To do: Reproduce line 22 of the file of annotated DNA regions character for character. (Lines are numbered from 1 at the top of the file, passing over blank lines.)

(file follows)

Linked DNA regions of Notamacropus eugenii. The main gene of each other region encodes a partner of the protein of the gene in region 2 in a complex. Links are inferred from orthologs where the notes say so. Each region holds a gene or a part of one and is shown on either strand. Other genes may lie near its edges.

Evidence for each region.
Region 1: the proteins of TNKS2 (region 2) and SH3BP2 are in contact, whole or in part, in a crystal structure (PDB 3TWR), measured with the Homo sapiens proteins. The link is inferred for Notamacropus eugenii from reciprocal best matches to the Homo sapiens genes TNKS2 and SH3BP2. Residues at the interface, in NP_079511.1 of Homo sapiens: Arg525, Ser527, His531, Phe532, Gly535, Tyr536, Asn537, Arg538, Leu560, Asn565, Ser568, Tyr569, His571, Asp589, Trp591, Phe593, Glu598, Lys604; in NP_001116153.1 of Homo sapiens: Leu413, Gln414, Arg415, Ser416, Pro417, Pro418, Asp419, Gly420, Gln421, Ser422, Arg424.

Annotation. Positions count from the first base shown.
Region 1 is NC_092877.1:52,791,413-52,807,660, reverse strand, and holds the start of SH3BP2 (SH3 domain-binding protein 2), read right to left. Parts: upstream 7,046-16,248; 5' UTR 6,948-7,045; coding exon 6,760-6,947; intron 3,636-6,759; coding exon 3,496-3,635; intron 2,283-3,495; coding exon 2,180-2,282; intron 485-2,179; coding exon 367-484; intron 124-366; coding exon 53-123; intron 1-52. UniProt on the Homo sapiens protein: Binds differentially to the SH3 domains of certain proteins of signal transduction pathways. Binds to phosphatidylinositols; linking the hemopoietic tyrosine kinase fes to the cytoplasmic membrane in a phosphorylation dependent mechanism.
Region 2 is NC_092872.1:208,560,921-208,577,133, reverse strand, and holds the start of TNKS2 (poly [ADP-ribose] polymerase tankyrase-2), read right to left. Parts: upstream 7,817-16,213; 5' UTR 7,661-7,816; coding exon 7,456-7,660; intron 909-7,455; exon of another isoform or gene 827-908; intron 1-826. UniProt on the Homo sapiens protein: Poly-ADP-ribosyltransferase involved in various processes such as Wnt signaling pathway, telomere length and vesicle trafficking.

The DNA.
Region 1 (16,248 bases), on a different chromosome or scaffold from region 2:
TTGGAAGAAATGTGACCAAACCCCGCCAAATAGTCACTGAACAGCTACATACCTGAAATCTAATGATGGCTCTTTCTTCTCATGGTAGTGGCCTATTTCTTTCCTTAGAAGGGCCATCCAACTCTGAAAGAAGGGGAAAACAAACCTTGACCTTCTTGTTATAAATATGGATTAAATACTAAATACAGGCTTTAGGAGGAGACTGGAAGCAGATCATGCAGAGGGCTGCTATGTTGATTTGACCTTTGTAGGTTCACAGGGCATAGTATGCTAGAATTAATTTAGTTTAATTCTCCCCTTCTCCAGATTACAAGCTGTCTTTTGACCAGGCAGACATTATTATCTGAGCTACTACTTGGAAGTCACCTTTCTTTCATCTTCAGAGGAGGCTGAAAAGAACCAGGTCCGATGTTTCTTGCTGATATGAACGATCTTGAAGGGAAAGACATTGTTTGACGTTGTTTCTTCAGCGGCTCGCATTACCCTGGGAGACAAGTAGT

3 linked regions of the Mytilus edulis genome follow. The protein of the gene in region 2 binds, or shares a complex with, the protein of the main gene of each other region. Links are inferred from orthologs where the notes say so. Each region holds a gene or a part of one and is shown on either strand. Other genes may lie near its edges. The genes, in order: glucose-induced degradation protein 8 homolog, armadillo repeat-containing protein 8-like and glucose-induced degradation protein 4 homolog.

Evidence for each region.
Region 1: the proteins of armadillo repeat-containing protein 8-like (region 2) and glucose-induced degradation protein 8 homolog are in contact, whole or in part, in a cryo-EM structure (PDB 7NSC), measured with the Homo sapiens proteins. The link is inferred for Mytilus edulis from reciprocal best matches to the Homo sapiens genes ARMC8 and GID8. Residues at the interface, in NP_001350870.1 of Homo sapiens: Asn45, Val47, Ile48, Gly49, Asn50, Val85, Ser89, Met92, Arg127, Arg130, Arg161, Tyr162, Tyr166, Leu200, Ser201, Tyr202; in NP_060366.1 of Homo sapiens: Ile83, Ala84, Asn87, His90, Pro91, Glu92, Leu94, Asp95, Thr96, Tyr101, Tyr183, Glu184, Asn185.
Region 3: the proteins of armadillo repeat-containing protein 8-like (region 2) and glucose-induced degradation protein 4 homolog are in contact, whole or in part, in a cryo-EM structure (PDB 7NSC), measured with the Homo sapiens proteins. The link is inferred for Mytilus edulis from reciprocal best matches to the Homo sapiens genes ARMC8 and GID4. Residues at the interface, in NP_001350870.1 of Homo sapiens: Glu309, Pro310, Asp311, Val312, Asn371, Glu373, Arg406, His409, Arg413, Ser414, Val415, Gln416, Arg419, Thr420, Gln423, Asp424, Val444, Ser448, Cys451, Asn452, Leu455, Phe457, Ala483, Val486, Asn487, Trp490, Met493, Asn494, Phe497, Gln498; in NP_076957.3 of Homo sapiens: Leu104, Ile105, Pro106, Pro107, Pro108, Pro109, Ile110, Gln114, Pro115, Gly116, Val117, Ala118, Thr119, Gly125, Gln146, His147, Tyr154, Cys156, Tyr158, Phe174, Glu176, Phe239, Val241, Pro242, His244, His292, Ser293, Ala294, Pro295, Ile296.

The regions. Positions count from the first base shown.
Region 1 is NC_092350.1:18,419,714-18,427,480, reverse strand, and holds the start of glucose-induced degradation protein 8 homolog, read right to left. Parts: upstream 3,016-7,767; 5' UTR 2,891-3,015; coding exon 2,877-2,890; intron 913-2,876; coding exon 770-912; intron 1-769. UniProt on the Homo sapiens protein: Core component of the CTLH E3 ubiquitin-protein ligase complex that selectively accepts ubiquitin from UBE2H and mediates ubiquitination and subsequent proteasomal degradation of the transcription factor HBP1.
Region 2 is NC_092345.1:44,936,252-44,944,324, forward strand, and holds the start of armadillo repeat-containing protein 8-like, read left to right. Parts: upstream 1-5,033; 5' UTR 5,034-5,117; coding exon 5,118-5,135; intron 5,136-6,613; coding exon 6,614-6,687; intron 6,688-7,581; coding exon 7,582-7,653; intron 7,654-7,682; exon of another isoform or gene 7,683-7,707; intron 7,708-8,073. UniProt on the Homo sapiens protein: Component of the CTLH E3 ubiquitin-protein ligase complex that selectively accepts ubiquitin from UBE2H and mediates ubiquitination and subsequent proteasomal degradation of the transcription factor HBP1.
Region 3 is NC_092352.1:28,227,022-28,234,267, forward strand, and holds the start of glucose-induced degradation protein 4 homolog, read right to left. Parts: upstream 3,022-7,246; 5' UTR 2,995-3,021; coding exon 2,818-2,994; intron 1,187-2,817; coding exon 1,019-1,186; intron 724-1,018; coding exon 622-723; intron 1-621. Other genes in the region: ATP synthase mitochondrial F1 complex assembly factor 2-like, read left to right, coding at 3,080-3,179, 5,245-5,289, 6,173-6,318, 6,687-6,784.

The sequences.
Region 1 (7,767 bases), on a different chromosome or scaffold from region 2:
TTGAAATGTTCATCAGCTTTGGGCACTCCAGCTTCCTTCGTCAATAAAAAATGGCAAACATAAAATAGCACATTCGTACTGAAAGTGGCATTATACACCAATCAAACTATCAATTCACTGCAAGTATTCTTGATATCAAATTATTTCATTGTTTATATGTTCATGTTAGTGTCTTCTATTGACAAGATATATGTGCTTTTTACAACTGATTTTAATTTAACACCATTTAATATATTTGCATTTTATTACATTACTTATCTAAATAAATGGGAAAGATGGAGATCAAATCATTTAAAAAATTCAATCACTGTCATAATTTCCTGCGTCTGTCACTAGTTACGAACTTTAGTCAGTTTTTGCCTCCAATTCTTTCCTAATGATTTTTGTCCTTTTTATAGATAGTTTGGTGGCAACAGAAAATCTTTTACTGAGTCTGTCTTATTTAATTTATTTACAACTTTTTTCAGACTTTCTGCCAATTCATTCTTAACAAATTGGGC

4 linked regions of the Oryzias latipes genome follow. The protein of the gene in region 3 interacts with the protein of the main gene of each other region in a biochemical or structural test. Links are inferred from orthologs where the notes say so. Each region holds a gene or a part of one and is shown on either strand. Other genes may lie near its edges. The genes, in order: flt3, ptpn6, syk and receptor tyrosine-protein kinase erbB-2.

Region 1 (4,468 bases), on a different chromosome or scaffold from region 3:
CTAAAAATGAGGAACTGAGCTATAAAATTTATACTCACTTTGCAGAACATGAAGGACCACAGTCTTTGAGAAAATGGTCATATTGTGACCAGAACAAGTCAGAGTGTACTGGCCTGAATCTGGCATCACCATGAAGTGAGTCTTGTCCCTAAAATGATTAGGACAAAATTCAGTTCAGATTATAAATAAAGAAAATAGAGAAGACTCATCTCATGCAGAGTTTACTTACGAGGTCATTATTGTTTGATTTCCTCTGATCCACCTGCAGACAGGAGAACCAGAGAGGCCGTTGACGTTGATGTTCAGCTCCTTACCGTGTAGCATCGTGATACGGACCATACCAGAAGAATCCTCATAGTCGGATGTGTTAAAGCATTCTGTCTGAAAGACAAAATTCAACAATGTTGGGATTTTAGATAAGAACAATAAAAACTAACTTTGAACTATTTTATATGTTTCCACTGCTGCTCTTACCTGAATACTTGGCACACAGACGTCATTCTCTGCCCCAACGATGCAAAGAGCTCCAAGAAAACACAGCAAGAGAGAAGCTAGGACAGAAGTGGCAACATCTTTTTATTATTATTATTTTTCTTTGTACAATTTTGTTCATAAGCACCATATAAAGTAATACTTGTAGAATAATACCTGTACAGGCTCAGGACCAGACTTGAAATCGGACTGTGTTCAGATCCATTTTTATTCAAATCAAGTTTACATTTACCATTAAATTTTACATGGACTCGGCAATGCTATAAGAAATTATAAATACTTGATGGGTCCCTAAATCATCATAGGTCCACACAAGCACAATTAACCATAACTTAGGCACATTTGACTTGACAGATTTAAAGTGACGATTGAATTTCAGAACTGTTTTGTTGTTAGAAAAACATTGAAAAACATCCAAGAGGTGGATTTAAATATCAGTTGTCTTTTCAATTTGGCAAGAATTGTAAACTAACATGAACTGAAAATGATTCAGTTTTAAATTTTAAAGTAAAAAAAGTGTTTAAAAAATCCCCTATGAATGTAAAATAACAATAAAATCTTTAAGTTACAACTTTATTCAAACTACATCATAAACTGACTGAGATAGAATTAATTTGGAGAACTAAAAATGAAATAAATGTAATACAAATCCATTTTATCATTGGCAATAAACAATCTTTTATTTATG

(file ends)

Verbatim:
Region 1 (4,468 bases), on a different chromosome or scaffold from region 3: